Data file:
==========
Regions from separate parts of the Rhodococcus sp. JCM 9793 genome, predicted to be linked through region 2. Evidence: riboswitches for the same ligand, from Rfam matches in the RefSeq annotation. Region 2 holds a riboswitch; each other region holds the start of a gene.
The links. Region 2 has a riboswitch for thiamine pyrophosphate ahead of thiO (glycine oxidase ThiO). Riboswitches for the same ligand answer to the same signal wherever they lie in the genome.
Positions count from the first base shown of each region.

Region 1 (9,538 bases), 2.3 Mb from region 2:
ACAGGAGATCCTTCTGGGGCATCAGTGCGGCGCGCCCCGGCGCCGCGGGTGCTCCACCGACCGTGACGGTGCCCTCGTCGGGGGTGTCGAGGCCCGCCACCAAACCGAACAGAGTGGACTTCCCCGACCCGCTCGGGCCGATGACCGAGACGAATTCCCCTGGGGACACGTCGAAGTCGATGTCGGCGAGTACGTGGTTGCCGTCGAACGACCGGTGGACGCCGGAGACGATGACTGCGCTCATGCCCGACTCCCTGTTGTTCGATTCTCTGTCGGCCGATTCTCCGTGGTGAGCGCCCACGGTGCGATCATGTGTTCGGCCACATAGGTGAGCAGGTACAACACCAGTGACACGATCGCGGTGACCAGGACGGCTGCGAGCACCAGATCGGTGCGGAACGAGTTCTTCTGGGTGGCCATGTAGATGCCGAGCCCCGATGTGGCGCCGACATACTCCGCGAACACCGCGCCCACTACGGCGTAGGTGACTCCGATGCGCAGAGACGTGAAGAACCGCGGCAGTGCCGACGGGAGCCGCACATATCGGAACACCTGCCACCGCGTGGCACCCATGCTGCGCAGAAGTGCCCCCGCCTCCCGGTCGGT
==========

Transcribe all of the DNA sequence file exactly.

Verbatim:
Regions from separate parts of the Rhodococcus sp. JCM 9793 genome, predicted to be linked through region 2. Evidence: riboswitches for the same ligand, from Rfam matches in the RefSeq annotation. Region 2 holds a riboswitch; each other region holds the start of a gene.
The links. Region 2 has a riboswitch for thiamine pyrophosphate ahead of thiO (glycine oxidase ThiO). Riboswitches for the same ligand answer to the same signal wherever they lie in the genome.
Positions count from the first base shown of each region.

Region 1 (9,538 bases), 2.3 Mb from region 2:
ACAGGAGATCCTTCTGGGGCATCAGTGCGGCGCGCCCCGGCGCCGCGGGTGCTCCACCGACCGTGACGGTGCCCTCGTCGGGGGTGTCGAGGCCCGCCACCAAACCGAACAGAGTGGACTTCCCCGACCCGCTCGGGCCGATGACCGAGACGAATTCCCCTGGGGACACGTCGAAGTCGATGTCGGCGAGTACGTGGTTGCCGTCGAACGACCGGTGGACGCCGGAGACGATGACTGCGCTCATGCCCGACTCCCTGTTGTTCGATTCTCTGTCGGCCGATTCTCCGTGGTGAGCGCCCACGGTGCGATCATGTGTTCGGCCACATAGGTGAGCAGGTACAACACCAGTGACACGATCGCGGTGACCAGGACGGCTGCGAGCACCAGATCGGTGCGGAACGAGTTCTTCTGGGTGGCCATGTAGATGCCGAGCCCCGATGTGGCGCCGACATACTCCGCGAACACCGCGCCCACTACGGCGTAGGTGACTCCGATGCGCAGAGACGTGAAGAACCGCGGCAGTGCCGACGGGAGCCGCACATATCGGAACACCTGCCACCGCGTGGCACCCATGCTGCGCAGAAGTGCCCCCGCCTCCCGGTCGGT